In practice, over the nearly 30 months of the Ohio’s availability at PSNS, this led to a yo-yo–like effect for the crew. Whatever crew was off-crew and focused on operational proficiency would spend five months feverishly preparing for imminent deployment, training watchstanders and watch teams, going to simulators until late in the evening, and completing other predeployment training and planning requirements. Inevitably, the expected return to sea would be pushed back. Sailors would finish the off-crew period ready to go to sea, but instead they would return to the shipyard to take over the availability coordination for a submarine not ready for sea. We would relieve our counterparts, who would conduct their own feverish preparations, only to repeat the same performance five months later.
The push to retain operational proficiency meant not only long and busy days, but also that we failed to take advantage of time we could have used to send junior sailors to ride other submarines for qualifications and experience, because they were needed to fill critical roles on the Ohio’s “at-sea watchbill rotation” in proficiency trainers. This culminated in a crisis when, finally ready to return to sea, we found ourselves without the required number of qualified quartermasters of the watch.
We started the availability with seasoned and experienced watchstanders who had been attached to the Ohio for years. As the availability stretched, those sailors transferred and were replaced with junior sailors until, by the end of the availability, more than 90 percent of the crew had changed out since the previous deployment, including every member of the wardroom.
Arduous Crew Retests Underpin Repairs
In planning the Ohio’s shipyard period, the required repairs and replacements were analyzed, and responsibility for all work was assigned either to ship’s force or to the shipyard. Because of the mostly routine nature of the work, the ship’s crew retained responsibility for all retest requirements. After several major delays and the inclusion of significant additional work required to get the Ohio back to sea, the availability was converted to a Chief of Naval Operations major maintenance period (MMP). Typically, when a vessel undergoes an MMP, retesting requirements for work performed on ship’s systems is done by those who performed the work: If the work is complicated enough that shipyard workers are required to perform it, then shipyard workers are required to retest it.
The Ohio’s availability was converted to an MMP after six months at PSNS, but the responsibility to conduct retesting was not transferred from the crew to the shipyard. As the scope and complexity of required work grew, so did that of the retest requirements. To a junior officer like me, these high-level decisions meant little until I found myself and my division faced with more than 100 complex tests to perform, each of which required a controlled work package to execute. I was the special operations forces officer without a divisional chief petty officer and with a division of out-of-rate sailors, many of whom were unfamiliar with the details of the systems we would have to retest. The retest requirements for our equipment were mired in quality assurance pitfalls such that even the most senior enlisted leaders had little experience with them. We forged ahead to the end of our time in shipyard, determined to avoid causing more delays, and immediately had three consecutive critiques because of improper execution of retests.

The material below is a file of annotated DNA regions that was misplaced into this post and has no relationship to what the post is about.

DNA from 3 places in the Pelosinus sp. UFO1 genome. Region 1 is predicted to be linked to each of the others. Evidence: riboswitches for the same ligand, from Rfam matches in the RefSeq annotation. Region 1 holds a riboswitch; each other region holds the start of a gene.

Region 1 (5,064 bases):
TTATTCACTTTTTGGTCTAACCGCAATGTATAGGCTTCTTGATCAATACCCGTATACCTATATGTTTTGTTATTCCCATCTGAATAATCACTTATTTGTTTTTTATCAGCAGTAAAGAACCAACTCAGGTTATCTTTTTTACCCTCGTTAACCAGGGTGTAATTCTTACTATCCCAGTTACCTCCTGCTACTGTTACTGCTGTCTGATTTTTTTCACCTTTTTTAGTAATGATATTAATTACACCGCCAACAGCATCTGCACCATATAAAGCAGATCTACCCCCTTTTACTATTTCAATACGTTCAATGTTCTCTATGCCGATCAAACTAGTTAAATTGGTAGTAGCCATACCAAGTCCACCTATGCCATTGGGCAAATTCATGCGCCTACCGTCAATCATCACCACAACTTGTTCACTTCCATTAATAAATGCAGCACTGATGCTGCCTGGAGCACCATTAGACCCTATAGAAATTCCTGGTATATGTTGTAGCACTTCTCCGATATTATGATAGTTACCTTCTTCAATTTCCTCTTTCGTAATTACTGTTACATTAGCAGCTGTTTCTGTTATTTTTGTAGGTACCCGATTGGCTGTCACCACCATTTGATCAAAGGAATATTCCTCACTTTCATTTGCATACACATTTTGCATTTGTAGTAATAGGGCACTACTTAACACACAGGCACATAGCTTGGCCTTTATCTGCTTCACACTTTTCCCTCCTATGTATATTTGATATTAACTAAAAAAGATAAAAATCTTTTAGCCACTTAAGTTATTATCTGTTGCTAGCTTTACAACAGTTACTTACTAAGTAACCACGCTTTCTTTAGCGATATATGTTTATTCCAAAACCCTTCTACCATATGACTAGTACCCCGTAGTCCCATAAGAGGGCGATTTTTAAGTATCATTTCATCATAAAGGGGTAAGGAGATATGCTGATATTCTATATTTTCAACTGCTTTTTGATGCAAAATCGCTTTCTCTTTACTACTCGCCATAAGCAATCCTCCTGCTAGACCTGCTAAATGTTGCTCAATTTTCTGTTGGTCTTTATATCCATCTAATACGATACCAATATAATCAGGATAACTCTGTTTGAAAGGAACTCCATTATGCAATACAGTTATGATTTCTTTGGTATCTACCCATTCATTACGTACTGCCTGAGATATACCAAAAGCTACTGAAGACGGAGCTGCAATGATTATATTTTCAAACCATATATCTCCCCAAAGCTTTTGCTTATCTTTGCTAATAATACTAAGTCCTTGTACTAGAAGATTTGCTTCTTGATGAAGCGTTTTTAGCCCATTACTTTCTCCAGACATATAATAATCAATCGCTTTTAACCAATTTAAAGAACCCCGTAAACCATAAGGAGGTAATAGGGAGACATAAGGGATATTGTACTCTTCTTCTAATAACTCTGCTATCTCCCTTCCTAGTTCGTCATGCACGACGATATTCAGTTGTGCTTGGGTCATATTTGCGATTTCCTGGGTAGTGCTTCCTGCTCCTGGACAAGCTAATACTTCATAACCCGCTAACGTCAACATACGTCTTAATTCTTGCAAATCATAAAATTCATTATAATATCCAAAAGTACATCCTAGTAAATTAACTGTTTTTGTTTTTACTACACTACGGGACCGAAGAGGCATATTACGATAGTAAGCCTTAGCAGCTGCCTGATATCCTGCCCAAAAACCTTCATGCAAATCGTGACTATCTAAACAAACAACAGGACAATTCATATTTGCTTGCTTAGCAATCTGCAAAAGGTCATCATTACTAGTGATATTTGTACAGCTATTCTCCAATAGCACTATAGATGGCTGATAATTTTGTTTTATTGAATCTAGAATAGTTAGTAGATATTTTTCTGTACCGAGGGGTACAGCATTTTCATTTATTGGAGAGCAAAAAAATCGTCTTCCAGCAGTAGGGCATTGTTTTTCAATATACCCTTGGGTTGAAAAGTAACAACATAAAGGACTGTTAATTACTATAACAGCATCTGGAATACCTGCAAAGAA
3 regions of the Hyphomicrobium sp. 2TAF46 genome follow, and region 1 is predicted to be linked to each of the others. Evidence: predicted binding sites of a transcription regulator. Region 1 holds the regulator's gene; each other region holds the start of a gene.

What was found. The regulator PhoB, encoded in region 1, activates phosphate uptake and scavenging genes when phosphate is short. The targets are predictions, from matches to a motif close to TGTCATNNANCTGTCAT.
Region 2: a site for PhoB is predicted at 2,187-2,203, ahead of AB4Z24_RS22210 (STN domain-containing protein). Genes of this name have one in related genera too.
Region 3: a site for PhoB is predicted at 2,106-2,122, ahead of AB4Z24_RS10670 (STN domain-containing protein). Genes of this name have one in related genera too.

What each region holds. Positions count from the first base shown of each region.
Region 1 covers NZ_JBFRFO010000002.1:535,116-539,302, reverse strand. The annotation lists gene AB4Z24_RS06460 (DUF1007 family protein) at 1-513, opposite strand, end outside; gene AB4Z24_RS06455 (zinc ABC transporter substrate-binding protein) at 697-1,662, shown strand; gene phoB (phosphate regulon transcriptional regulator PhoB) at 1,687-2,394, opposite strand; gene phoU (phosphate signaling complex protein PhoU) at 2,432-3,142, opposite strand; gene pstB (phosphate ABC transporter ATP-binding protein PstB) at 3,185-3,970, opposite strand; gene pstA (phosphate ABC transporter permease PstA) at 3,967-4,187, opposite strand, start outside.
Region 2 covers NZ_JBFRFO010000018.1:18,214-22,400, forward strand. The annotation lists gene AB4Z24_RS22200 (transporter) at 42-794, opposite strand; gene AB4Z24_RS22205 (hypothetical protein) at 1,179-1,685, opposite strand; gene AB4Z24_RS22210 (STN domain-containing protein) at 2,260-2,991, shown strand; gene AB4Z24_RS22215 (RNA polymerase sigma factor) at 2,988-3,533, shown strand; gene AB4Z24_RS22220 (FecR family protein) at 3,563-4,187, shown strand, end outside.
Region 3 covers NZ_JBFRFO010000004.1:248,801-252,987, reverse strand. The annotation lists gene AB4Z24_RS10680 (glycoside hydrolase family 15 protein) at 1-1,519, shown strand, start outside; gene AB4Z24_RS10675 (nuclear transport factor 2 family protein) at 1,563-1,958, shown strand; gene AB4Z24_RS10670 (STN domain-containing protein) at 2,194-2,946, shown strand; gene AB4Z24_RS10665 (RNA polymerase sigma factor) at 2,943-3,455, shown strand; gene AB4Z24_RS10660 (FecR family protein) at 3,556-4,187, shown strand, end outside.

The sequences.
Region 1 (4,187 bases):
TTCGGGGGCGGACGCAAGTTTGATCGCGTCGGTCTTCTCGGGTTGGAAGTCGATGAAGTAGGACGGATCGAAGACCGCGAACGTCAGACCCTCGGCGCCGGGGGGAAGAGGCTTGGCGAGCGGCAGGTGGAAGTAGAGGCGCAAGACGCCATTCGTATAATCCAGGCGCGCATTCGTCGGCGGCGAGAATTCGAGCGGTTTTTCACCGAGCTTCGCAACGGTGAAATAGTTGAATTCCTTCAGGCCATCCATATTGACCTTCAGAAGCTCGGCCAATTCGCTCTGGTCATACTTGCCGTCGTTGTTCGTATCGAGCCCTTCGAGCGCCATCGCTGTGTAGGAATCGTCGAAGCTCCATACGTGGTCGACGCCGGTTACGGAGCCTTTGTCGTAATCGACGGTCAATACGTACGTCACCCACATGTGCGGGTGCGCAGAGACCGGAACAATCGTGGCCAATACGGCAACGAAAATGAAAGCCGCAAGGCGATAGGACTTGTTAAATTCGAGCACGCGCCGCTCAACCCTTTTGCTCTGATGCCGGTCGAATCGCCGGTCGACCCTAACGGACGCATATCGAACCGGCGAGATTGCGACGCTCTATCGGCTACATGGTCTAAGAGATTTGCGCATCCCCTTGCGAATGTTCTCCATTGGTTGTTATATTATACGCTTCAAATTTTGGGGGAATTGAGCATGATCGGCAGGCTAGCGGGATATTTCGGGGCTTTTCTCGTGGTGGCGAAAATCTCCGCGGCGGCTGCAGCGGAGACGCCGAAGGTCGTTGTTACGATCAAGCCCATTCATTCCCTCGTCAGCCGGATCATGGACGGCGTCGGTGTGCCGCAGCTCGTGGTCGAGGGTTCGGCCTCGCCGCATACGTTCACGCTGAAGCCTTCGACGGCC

In the wardroom, after the third critique, our leading petty officer held his head in his hands, and I realized we were on a course to fail when failure was not an option. Our division needed me to be a technical expert in maintenance and testing, so my shipdriving and warfighting development would have to take a backseat. As the person with the best overall understanding of the program and the complex set of players involved, I threw myself into the technical requirements, adjusted my leadership style to one of “intrusive leadership,” and developed a strong relationship with the shipyard and squadron-level subject-matter experts to whom I could turn for help.
Shipyard Availabilities Are Mission Critical
As leaders in a shipyard, junior officers faced the difficult task of convincing our sailors that their daily grind symbolized something larger. The eventual return of our ship to sea was an event in which we all played a crucial role, even if our tours would mean our transfer before mission accomplishment. We searched for creative solutions to solve the challenges of a shipyard availability gone unexpectedly long. Unfortunately, these problems had no quick fixes. Instead, we learned that to succeed we needed the grit and determination to persistently face down circumstances that at times felt hopeless. The unglamorous stories of shipyard leadership happen next to the pier with bored sailors, junior sailors, impressionable sailors, and a very old submarine in need of a dedicated crew to return her to sea.
We learned that the most effective tools to combat the daily drudgery of the shipyard were a positive attitude, a clear understanding of the long-term goal, and a drive to eliminate barriers that prevented our sailors from accomplishing their daily missions. This meant having difficult conversations with the command team about the relative importance of getting the boat to sea and making sure our crew was ready to deploy. It also meant having difficult conversations with my division about why they had to sacrifice opportunities to qualify at senior watch stations and time with their families to support the closeout of the availability.
For more than two years of duty days in the shipyard, we closed out our turnover briefs to my duty section with the words “ownership, accountability, and forceful backup.” This phrase—lovingly dubbed “a few of my favorite things”—was a daily reminder to those on the front lines of shipyard life. Accomplishing the Navy’s mission requires deployments and operations, but it also requires the grit to see unglamorous repairs to completion and the grind to ensure the ship and submarine are ready to return to sea.